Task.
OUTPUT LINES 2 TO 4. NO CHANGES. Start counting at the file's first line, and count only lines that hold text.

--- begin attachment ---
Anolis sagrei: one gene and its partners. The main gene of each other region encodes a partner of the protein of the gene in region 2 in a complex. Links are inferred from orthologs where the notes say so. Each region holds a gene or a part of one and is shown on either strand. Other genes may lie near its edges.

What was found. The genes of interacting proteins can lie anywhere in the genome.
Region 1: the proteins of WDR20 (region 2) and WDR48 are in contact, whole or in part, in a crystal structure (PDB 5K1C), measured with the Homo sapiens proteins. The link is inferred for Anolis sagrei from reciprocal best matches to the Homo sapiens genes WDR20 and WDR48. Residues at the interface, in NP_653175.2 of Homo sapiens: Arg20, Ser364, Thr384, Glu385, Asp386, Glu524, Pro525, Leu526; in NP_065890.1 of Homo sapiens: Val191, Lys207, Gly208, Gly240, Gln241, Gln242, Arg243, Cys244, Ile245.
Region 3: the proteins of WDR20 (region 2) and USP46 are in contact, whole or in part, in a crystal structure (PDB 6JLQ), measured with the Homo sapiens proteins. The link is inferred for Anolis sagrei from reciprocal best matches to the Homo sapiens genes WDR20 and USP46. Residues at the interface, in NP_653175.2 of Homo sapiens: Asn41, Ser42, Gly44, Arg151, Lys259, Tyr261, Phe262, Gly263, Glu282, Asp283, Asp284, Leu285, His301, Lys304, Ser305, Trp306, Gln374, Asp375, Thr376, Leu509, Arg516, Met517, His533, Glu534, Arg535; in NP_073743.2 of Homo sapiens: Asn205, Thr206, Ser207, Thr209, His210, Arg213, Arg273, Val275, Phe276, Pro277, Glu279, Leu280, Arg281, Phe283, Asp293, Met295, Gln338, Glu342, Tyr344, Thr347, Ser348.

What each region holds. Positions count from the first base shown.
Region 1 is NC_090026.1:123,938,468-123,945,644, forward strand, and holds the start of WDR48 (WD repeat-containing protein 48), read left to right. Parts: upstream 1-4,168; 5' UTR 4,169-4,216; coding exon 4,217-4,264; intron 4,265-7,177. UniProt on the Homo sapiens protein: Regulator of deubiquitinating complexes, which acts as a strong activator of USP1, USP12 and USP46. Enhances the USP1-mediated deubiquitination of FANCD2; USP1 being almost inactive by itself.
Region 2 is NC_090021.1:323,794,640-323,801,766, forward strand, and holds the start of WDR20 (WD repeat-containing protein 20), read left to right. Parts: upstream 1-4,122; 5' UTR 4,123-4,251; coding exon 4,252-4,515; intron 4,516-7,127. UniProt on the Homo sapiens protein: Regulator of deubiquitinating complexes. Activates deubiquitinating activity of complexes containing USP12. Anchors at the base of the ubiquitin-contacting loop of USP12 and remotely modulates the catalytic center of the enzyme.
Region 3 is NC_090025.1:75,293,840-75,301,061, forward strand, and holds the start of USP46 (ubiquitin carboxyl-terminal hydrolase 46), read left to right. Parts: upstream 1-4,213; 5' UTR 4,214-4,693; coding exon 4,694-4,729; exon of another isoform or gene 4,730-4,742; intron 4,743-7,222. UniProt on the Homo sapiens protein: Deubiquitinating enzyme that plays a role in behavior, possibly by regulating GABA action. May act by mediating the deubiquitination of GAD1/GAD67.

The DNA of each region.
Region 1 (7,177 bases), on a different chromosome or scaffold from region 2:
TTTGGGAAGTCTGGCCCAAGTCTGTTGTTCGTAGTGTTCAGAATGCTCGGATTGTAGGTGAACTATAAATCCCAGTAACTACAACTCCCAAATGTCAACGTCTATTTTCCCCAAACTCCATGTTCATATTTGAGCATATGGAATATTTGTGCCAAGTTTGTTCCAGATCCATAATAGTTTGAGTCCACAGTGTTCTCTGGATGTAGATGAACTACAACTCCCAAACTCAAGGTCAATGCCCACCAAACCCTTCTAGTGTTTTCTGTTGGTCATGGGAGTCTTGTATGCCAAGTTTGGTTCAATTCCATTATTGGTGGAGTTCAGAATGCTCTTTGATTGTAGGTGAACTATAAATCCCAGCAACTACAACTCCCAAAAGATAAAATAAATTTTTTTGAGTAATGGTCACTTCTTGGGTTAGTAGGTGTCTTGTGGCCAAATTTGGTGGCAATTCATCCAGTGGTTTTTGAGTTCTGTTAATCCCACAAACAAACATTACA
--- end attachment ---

What was found. The genes of interacting proteins can lie anywhere in the genome.
Region 1: the proteins of WDR20 (region 2) and WDR48 are in contact, whole or in part, in a crystal structure (PDB 5K1C), measured with the Homo sapiens proteins. The link is inferred for Anolis sagrei from reciprocal best matches to the Homo sapiens genes WDR20 and WDR48. Residues at the interface, in NP_653175.2 of Homo sapiens: Arg20, Ser364, Thr384, Glu385, Asp386, Glu524, Pro525, Leu526; in NP_065890.1 of Homo sapiens: Val191, Lys207, Gly208, Gly240, Gln241, Gln242, Arg243, Cys244, Ile245.
Region 3: the proteins of WDR20 (region 2) and USP46 are in contact, whole or in part, in a crystal structure (PDB 6JLQ), measured with the Homo sapiens proteins. The link is inferred for Anolis sagrei from reciprocal best matches to the Homo sapiens genes WDR20 and USP46. Residues at the interface, in NP_653175.2 of Homo sapiens: Asn41, Ser42, Gly44, Arg151, Lys259, Tyr261, Phe262, Gly263, Glu282, Asp283, Asp284, Leu285, His301, Lys304, Ser305, Trp306, Gln374, Asp375, Thr376, Leu509, Arg516, Met517, His533, Glu534, Arg535; in NP_073743.2 of Homo sapiens: Asn205, Thr206, Ser207, Thr209, His210, Arg213, Arg273, Val275, Phe276, Pro277, Glu279, Leu280, Arg281, Phe283, Asp293, Met295, Gln338, Glu342, Tyr344, Thr347, Ser348.